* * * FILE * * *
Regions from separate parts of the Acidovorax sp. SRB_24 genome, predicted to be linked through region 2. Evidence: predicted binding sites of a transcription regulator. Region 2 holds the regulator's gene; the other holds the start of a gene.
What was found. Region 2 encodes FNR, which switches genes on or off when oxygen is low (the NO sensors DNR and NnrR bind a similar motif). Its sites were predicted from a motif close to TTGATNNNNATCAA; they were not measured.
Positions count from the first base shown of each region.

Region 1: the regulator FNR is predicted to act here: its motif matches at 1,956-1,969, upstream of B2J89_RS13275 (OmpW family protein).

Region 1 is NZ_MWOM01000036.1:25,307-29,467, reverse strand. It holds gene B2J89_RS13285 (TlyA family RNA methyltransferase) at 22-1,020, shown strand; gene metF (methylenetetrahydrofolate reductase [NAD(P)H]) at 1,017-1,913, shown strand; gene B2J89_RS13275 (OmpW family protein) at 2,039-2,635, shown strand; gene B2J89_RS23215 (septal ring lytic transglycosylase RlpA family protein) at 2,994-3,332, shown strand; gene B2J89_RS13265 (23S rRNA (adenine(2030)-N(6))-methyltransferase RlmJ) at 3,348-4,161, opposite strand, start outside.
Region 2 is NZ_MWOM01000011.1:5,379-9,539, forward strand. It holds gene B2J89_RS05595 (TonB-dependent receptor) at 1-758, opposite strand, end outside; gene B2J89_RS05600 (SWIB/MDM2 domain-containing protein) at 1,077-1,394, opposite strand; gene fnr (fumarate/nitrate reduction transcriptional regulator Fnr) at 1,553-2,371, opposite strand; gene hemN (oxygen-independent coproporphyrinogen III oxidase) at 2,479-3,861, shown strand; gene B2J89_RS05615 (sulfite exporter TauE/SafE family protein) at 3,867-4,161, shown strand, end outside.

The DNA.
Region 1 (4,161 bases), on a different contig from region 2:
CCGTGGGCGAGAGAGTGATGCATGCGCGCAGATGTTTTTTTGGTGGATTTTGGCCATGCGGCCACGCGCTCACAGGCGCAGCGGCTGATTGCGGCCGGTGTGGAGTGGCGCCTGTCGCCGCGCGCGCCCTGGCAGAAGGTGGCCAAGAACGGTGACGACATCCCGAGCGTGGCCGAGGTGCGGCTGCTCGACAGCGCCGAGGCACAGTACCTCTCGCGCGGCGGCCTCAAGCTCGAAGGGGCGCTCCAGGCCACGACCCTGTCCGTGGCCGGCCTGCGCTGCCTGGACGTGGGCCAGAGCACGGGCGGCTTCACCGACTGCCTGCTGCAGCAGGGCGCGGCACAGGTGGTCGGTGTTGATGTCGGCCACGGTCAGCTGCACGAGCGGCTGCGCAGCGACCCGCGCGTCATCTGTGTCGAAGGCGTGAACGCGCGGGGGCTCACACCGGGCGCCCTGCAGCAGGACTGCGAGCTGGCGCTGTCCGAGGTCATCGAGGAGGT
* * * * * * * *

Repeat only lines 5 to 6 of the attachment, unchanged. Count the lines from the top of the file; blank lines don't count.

Region 1 is NZ_MWOM01000036.1:25,307-29,467, reverse strand. It holds gene B2J89_RS13285 (TlyA family RNA methyltransferase) at 22-1,020, shown strand; gene metF (methylenetetrahydrofolate reductase [NAD(P)H]) at 1,017-1,913, shown strand; gene B2J89_RS13275 (OmpW family protein) at 2,039-2,635, shown strand; gene B2J89_RS23215 (septal ring lytic transglycosylase RlpA family protein) at 2,994-3,332, shown strand; gene B2J89_RS13265 (23S rRNA (adenine(2030)-N(6))-methyltransferase RlmJ) at 3,348-4,161, opposite strand, start outside.
Region 2 is NZ_MWOM01000011.1:5,379-9,539, forward strand. It holds gene B2J89_RS05595 (TonB-dependent receptor) at 1-758, opposite strand, end outside; gene B2J89_RS05600 (SWIB/MDM2 domain-containing protein) at 1,077-1,394, opposite strand; gene fnr (fumarate/nitrate reduction transcriptional regulator Fnr) at 1,553-2,371, opposite strand; gene hemN (oxygen-independent coproporphyrinogen III oxidase) at 2,479-3,861, shown strand; gene B2J89_RS05615 (sulfite exporter TauE/SafE family protein) at 3,867-4,161, shown strand, end outside.